Does maternal willingness to get pregnant determine childhood stunting? Evidence from Young Lives India.

Neha Adsul, Indian Institute of Technology Bombay
Rohit Shah, IITB-Monash Research Academy

Introduction: India has a long tradition of constructive family welfare promotion. Nevertheless, the contraceptive choice is limited, and the unmet need for family planning remains high. This is seen among the age groups of 15–19 years and 20–24 years (27.1 and 22.1% respectively). Mother-child interactions during early life shape foundational neural circuits; neglect and maltreatment associated with the child being unwanted or unintended can undermine the child’s physical and cognitive development resulting in compromised later life outcomes. Objective: This research aims to examine the effect of pregnancy intention on early childhood stunting in India. Methods: We used secondary longitudinal data from all four waves (2002-2014) of the Young Lives (YL) India younger cohort. This survey collects information on child welfare outcomes, including the mother’s intent to getting pregnant, nutritional status, growth, physical health, cognitive development, to name a few. Multivariate linear regression model was used to examine the association between unintended births and childhood stunting. Results: The research provides evidence of an association between childhood stunting and unintended births. Although this important finding is not statistically significant, it has huge implications for bettering the unmet needs of women in the reproductive age group to target the reduction in childhood stunting among children in India.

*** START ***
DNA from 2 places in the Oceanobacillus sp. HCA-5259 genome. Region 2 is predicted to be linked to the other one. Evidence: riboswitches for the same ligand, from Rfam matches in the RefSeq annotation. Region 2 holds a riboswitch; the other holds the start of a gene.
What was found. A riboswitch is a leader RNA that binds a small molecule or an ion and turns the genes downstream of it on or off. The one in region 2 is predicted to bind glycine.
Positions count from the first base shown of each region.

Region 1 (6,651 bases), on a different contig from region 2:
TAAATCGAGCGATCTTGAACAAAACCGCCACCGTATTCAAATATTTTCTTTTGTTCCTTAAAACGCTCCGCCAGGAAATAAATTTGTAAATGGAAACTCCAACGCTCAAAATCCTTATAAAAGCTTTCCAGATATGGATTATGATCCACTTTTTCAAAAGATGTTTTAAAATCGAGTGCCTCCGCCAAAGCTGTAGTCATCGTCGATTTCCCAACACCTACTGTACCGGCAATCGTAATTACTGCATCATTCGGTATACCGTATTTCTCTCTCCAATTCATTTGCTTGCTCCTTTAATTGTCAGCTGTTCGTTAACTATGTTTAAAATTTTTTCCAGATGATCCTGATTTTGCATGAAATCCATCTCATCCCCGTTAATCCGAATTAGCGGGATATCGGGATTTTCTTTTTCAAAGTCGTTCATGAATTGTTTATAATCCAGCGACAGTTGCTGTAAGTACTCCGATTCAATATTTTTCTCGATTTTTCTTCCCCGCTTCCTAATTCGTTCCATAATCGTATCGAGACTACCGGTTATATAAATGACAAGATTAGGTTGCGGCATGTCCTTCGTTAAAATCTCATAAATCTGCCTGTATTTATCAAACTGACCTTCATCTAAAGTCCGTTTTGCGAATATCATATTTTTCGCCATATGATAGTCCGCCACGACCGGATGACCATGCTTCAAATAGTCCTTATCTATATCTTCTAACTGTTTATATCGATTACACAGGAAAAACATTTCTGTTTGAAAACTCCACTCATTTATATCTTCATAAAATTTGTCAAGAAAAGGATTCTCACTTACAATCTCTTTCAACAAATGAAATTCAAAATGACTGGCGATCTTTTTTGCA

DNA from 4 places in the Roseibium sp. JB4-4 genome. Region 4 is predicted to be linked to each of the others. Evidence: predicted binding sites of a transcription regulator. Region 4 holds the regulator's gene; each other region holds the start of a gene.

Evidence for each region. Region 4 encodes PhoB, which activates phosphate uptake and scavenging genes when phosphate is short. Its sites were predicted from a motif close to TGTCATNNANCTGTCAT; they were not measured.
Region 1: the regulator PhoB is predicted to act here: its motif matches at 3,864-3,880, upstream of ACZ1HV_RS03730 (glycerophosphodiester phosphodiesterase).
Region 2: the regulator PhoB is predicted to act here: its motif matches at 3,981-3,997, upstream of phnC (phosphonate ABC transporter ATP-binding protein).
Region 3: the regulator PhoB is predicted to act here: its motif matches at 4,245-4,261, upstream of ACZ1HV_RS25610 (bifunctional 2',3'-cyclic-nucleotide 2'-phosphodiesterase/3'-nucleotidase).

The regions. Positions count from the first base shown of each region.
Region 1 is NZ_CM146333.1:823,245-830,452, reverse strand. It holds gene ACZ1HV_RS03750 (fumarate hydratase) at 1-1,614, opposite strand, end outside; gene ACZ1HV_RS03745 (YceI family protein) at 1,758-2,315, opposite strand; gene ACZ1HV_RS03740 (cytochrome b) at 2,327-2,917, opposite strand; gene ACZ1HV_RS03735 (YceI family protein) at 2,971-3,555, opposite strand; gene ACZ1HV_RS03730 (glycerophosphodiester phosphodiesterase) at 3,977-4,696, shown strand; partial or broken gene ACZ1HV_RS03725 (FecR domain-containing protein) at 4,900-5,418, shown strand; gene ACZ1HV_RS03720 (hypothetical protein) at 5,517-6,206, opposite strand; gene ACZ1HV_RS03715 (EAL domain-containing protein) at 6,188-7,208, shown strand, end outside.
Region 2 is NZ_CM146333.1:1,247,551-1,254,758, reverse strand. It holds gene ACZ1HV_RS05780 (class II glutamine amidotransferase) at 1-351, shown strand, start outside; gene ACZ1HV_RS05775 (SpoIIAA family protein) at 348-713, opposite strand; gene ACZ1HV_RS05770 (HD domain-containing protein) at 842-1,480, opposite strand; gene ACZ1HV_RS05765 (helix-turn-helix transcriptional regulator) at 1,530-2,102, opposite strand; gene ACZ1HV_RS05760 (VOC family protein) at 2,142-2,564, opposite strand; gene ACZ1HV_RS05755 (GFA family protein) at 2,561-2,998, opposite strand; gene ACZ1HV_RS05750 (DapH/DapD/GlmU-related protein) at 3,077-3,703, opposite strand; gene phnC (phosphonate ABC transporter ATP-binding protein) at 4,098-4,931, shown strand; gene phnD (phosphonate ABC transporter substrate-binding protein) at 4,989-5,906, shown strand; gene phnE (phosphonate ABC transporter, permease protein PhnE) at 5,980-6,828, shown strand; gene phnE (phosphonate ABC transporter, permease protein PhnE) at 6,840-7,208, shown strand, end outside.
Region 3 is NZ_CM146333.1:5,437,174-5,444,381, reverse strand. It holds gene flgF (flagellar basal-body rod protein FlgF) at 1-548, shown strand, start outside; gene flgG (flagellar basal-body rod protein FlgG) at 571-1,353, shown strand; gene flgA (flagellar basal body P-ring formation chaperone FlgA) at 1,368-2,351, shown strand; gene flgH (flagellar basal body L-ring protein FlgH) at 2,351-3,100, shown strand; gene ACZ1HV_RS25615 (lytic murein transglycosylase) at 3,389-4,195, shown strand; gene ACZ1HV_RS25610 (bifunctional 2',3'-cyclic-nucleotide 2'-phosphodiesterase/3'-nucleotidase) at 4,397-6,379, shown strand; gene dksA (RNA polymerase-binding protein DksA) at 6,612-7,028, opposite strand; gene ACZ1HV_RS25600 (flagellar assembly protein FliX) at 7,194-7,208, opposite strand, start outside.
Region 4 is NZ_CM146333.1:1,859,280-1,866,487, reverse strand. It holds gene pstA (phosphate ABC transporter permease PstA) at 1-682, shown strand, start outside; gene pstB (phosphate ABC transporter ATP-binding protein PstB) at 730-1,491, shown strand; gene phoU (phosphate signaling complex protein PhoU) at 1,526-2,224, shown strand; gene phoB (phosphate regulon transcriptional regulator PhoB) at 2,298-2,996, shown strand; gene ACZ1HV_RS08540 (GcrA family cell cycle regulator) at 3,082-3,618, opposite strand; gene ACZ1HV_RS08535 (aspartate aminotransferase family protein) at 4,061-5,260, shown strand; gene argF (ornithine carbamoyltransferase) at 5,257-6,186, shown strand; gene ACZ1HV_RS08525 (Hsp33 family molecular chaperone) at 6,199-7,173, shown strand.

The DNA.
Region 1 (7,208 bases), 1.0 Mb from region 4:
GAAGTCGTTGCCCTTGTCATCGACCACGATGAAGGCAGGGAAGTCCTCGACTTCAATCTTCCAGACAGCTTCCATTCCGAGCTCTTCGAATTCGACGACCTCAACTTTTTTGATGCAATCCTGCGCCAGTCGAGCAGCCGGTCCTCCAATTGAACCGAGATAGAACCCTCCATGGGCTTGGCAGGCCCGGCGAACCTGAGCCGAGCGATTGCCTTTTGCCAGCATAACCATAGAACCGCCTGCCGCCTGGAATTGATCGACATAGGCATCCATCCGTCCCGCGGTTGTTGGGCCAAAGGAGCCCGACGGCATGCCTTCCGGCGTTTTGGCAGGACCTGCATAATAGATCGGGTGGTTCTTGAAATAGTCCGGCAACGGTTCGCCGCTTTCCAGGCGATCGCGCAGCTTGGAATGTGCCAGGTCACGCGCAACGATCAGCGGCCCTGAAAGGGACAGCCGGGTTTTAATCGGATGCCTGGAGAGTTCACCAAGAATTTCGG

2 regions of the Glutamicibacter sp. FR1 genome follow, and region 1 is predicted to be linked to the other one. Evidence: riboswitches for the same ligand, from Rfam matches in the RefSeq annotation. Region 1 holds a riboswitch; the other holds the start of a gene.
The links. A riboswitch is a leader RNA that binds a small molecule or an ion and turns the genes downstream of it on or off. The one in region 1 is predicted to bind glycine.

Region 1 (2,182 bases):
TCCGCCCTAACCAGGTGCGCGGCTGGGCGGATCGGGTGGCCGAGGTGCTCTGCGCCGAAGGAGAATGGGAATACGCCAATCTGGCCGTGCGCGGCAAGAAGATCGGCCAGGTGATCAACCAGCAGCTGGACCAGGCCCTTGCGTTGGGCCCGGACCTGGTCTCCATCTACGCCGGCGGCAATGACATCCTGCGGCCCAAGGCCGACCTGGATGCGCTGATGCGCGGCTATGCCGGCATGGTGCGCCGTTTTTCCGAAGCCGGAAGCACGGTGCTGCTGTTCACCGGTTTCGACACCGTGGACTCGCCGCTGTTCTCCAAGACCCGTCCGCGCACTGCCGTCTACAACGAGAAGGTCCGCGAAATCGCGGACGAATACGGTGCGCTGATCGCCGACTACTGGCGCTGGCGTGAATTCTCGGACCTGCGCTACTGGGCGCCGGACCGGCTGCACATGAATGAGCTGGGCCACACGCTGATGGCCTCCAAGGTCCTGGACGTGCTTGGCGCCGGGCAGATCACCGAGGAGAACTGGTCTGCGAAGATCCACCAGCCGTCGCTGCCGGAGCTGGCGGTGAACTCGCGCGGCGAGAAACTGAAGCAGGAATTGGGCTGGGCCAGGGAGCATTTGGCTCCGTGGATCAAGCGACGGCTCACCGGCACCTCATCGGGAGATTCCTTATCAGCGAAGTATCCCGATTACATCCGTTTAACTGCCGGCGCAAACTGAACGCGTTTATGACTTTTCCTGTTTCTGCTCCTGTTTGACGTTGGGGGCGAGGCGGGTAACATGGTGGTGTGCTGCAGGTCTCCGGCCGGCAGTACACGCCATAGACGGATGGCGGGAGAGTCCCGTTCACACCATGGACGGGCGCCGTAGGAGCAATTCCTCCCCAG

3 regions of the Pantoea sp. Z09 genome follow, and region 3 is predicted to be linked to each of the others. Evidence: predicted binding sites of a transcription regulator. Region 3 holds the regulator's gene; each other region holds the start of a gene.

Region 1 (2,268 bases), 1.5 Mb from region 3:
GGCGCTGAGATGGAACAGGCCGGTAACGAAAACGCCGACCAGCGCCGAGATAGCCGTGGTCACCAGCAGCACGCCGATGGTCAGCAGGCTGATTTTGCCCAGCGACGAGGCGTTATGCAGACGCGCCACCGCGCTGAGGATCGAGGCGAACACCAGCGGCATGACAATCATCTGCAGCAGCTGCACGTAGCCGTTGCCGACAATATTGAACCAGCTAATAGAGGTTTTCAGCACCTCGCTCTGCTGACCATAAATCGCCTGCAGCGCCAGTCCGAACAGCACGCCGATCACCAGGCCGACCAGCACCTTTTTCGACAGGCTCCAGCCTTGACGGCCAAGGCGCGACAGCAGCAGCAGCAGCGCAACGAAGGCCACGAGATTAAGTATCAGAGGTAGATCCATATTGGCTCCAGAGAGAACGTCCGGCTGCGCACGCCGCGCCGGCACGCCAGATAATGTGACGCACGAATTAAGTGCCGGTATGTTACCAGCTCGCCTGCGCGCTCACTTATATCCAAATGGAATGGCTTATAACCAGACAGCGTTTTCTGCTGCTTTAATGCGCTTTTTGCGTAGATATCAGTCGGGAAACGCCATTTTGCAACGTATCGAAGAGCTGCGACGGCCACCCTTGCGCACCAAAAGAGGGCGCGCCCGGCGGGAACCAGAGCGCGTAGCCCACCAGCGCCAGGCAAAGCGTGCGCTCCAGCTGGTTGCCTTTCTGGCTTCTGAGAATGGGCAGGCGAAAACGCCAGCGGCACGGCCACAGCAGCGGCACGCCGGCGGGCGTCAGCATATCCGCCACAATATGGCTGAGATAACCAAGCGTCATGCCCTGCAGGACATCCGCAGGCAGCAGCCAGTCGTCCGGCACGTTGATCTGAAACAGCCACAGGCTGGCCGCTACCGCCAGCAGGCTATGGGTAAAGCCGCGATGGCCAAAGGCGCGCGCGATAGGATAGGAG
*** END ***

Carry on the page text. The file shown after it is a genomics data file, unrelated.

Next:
Keywords: Demographic and social surveys, Policy evaluation, Family planning and contraception

See extended abstract.

  Presented in Session 21. What Affects Child Health: Perspectives from India